Board of Fisheries Rejects Unalaska Bay Trawl Closure
Thursday, February 28 2013
Unalaska Bay will remain open to pollock trawling, but only during the months of September and October. On Thursday, the Alaska Board of Fisheries rejected the total ban proposed by the Unalaska Native Fishermen’s Association, and instead voted to open the season a month later than current regulation specifies.
Vince Webster introduced the motion. He acknowledged that many locals had testified to the Board that they’ve been having trouble catching their subsistence salmon and halibut.
“I think by pushing this date back, it will give the subsistence users reasonable opportunity to harvest their subsistence needs," Webster said.
Historically, most of the trawlers’ landings in the bay have been in August. Several board members, including Tom Kluberton, reasoned that closing the bay to fishing for that month would reduce the overall harvest from the bay.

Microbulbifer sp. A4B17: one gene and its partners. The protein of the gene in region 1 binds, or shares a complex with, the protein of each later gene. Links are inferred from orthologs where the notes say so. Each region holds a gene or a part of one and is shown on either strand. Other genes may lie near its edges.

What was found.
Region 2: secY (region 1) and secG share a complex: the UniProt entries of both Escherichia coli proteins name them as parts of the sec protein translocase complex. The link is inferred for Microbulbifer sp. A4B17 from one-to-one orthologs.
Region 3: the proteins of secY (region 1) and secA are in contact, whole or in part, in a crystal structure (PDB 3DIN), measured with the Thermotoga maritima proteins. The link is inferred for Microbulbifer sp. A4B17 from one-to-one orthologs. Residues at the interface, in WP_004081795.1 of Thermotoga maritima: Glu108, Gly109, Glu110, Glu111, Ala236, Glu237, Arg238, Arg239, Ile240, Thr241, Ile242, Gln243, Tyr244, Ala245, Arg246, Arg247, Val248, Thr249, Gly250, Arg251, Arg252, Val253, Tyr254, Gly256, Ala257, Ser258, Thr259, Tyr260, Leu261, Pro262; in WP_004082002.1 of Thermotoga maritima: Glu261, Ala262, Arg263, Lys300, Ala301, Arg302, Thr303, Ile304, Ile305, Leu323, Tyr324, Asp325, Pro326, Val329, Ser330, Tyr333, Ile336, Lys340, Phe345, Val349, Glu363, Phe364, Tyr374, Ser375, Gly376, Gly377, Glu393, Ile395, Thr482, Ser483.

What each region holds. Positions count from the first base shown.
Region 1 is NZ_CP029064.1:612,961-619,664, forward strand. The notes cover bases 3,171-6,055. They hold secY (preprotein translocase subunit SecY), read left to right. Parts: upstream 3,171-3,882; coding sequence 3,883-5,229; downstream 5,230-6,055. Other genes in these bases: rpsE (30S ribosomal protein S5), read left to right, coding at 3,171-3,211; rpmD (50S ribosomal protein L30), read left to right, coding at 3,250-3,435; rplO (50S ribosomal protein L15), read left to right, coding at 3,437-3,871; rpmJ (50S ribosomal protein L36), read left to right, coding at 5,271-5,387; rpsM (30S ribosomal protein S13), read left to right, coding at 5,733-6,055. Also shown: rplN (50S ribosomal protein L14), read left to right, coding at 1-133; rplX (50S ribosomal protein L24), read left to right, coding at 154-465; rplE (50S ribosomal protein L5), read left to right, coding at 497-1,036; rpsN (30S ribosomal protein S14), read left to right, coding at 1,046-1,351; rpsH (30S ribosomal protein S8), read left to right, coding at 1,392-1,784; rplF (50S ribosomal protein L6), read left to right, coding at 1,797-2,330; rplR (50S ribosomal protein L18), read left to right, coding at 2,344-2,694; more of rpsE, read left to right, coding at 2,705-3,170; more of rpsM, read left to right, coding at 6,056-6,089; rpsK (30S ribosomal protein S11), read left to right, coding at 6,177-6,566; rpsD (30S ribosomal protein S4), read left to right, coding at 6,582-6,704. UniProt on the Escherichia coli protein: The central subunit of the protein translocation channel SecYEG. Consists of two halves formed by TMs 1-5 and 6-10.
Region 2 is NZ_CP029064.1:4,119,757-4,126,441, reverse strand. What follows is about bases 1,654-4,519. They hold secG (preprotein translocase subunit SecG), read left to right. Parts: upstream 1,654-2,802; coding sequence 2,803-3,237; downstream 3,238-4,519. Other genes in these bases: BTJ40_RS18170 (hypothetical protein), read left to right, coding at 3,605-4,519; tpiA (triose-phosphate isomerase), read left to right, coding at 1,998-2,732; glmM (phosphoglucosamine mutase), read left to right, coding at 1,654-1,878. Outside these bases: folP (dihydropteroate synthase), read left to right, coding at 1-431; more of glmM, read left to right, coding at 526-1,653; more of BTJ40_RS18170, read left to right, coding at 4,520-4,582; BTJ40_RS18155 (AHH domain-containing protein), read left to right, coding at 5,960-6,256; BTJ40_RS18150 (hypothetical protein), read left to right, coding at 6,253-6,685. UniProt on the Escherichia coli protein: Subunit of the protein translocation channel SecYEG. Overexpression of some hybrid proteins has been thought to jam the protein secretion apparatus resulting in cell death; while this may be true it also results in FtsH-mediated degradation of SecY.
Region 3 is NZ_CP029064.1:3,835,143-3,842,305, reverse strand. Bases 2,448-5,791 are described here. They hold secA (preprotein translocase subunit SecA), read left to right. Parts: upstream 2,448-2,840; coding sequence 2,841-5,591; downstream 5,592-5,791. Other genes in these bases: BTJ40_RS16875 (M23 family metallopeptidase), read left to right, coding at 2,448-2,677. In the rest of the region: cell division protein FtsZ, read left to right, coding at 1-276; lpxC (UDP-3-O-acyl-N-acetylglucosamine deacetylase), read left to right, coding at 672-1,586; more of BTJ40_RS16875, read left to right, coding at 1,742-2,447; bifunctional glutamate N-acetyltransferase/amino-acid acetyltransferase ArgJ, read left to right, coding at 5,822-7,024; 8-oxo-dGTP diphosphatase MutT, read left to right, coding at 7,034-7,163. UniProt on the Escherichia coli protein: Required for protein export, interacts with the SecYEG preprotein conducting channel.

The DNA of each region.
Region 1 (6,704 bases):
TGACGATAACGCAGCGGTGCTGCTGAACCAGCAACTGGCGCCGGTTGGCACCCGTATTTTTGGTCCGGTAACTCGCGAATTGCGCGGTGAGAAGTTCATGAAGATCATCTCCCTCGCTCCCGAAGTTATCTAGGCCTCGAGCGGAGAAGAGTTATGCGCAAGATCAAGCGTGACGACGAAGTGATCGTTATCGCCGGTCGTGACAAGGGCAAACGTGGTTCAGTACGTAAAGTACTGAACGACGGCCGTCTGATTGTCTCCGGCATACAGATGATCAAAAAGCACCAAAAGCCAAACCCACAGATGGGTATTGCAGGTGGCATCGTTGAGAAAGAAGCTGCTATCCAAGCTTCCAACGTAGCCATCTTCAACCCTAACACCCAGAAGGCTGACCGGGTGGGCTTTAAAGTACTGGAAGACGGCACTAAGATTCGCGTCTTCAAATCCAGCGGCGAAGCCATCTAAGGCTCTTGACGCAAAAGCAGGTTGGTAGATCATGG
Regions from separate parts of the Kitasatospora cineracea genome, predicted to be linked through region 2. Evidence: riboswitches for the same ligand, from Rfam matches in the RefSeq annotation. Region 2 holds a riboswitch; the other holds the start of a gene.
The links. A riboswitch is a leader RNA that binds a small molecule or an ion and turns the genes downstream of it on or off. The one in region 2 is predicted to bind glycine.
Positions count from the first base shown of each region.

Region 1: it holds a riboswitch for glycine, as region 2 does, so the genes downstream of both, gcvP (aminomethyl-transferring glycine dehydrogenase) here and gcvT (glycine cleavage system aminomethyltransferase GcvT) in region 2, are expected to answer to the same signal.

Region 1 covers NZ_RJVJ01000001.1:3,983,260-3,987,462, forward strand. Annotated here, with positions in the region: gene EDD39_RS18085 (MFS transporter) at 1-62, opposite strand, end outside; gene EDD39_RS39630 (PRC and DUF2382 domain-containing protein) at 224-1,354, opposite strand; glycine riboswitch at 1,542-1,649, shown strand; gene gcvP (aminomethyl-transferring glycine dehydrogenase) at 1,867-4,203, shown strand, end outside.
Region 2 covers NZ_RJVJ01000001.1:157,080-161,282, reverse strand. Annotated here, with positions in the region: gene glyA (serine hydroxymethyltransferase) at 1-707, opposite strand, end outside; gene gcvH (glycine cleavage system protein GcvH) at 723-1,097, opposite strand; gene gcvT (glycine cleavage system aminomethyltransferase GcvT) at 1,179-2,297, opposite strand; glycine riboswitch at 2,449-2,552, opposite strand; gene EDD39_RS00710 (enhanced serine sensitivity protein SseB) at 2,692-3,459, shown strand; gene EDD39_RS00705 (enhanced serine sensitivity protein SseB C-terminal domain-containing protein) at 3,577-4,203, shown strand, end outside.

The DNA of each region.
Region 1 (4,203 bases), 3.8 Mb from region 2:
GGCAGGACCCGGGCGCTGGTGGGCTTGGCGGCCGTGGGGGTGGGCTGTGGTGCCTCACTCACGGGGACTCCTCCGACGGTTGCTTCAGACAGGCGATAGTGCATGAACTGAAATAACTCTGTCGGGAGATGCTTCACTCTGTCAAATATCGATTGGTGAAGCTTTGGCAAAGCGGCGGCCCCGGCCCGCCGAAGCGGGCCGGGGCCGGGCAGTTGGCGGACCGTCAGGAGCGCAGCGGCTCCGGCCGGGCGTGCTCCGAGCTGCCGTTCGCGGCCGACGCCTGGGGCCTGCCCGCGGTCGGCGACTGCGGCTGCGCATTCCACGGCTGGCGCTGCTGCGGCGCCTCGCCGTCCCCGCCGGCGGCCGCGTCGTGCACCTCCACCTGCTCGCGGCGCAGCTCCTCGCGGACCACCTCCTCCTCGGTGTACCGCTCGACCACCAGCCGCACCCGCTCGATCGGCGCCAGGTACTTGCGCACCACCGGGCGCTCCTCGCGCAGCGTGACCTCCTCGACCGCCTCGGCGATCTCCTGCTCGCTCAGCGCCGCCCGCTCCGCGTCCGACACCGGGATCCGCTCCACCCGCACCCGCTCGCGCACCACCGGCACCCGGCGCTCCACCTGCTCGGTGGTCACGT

“It’ll make a significant impact," Kluberton said. "I think that would give things a chance to recover. Maybe not as quickly as a complete closure would do, but looking backwards, I have a hard time pointing the finger at any one entity.”
The final vote was unanimous. Unalaska resource analyst Frank Kelty says it was a disappointing decision, given the overwhelming local support for an outright ban. But he says the compromise won't be a total failure if the trawlers do end up fishing less in the bay as a result.
Both the Unalaska City Council and the Unalaska Fish and Game Advisory Committee passed resolutions in recent months supporting the total closure.